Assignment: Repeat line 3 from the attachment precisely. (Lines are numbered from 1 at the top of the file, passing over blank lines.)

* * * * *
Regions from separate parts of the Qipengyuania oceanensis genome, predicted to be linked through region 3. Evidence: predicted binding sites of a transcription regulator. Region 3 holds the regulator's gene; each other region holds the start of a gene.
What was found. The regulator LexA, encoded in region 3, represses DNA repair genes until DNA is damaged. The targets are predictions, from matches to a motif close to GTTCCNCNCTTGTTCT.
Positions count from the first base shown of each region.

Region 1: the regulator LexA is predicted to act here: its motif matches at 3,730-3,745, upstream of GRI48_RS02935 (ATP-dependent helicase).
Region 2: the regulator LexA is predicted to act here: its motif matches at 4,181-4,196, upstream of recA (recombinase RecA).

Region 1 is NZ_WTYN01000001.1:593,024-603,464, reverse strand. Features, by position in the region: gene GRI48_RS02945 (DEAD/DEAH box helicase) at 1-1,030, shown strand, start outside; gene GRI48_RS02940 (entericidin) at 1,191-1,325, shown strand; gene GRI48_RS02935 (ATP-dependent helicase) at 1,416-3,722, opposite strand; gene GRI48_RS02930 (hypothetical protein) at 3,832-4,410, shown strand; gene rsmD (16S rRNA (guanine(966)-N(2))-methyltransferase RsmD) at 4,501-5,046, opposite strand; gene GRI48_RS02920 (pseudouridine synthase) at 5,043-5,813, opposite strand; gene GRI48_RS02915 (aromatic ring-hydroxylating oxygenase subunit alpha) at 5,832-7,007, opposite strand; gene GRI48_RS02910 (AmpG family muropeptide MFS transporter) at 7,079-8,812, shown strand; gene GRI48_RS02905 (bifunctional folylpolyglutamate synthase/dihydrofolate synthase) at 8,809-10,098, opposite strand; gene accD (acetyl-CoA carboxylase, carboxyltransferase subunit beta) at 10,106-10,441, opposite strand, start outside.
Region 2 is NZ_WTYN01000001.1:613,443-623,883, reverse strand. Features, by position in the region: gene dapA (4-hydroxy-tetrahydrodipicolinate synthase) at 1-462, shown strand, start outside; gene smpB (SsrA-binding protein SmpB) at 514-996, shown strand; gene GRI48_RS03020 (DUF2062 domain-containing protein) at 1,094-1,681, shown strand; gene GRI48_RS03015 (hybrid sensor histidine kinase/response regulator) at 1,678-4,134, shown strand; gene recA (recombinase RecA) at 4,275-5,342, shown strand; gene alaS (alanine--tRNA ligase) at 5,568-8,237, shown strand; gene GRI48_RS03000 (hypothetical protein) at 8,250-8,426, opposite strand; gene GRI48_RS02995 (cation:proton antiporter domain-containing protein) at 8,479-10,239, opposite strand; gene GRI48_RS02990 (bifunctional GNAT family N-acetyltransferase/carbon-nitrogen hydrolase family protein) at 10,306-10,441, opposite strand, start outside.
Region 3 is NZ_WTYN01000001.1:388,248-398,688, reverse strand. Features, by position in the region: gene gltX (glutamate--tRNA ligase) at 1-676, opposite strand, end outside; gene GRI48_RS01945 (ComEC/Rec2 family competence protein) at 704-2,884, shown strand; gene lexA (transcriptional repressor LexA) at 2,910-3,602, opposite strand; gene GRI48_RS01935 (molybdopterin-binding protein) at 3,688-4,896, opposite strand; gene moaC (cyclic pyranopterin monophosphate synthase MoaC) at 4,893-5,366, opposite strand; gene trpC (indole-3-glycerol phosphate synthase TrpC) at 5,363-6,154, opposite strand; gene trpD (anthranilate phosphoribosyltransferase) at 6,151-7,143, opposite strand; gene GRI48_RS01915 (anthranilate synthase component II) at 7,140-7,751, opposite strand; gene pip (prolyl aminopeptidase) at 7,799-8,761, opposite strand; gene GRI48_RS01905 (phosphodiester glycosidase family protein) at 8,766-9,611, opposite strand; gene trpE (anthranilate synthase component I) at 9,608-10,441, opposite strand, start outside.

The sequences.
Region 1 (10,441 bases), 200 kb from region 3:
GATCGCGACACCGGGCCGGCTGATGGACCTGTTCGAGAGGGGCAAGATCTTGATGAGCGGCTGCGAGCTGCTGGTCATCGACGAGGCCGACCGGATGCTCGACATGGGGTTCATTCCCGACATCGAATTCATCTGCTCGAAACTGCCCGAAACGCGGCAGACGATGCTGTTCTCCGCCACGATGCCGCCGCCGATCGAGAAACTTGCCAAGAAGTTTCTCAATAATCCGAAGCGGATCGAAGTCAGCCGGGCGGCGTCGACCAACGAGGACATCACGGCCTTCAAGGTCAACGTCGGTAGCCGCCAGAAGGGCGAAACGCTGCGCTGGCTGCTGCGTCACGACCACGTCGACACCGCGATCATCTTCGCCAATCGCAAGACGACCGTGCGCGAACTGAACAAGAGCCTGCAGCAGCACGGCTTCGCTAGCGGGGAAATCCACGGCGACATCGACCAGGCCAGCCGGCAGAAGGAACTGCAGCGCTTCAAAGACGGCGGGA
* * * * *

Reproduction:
Positions count from the first base shown of each region.